This is the true story… of seven(ish) programmers… picked to make a game… to work with the tools they created… to find out what happens… when tools programmers… start using the tools they make… in the real world.
Ok, so it’s terrible but I couldn’t resist – it puts across exactly what I’m about to describe. Last week we did an interesting experiment on BlitzTech by taking a group of our dedicated tool programmers and asked them to use the tools they develop to make a game in exactly the same way a BlitzTech end user would.
But what can you get out of this? A day certainly isn’t long enough to stress test a large scale SDK (and we have some great games doing that for us already) and to get a true appreciation of a toolset you certainly need a good length of time to see everything. But what it does is take people out of their comfort zone, away from the areas that they are most comfortable with and gives them a real opportunity to experience much more of the environment that houses their work. It’s also a very good chance to get solid feedback on the accessibility and initial impressions of a set of tools.
So was it a success? I would certainly say so, and it’s something I wish other tool developers would do. One group of people will have a very different outlook on an application than another group – which is why we also have a group of artists on the BlitzTech team full time. By making sure that the people creating the tools actually use them (hummm, that sounds very similar to one of the main unit testing advantages) will always lead to a better user experience as people appreciate exactly what is needed and how the tools will be used.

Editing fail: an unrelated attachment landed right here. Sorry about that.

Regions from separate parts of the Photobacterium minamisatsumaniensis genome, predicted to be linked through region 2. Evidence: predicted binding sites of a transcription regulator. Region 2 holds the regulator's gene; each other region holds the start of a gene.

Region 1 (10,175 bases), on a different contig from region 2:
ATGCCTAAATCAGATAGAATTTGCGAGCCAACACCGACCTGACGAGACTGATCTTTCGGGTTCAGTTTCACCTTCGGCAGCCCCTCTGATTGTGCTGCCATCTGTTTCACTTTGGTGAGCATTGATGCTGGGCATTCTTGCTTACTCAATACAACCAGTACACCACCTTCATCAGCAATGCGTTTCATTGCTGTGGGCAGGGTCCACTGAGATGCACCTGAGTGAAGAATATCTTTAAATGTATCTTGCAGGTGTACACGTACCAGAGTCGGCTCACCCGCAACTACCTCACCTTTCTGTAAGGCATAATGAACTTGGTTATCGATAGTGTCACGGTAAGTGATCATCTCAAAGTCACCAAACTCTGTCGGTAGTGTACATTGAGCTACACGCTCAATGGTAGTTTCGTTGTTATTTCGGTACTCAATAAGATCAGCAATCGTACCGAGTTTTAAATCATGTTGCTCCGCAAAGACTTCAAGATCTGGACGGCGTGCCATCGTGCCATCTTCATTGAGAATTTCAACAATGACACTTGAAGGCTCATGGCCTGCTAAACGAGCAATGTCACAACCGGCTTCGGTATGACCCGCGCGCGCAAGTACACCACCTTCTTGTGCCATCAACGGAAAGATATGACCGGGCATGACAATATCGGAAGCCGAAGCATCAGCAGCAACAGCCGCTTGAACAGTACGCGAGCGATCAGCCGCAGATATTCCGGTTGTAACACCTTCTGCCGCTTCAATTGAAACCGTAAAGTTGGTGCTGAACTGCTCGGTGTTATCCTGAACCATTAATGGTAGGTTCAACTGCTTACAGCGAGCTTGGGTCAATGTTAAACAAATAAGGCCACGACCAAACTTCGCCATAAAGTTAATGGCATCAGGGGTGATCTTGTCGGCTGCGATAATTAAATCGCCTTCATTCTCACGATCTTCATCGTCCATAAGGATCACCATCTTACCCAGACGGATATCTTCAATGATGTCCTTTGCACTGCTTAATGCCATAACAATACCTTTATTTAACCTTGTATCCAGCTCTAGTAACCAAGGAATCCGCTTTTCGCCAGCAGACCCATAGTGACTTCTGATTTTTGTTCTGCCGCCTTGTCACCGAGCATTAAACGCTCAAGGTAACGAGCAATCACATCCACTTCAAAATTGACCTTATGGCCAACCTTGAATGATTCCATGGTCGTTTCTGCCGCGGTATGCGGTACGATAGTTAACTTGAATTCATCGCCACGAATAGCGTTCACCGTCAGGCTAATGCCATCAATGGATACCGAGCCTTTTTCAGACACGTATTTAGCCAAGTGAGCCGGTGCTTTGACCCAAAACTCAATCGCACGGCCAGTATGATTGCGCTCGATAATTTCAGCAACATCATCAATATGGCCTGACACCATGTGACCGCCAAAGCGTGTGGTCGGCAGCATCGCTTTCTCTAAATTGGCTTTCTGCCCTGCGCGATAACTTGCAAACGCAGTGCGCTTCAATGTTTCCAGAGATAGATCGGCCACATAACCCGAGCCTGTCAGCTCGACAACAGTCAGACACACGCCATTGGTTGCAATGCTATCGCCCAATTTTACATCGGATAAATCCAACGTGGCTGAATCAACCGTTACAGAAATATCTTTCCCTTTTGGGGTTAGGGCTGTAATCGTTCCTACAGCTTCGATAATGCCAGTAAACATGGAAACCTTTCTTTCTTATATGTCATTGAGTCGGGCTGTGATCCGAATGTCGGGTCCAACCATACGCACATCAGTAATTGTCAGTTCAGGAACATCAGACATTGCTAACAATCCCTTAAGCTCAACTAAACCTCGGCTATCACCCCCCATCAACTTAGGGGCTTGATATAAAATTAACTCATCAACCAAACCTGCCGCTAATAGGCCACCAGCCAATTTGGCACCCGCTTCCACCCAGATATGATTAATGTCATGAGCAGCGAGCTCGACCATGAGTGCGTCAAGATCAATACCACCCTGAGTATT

So will we do it again? I certainly hope so, with a different group of programmers, but even extending it so the last group can take what they did even further will simply allow us to expand on what was worked on and give the group a chance to see even more.
And that can only be a good thing.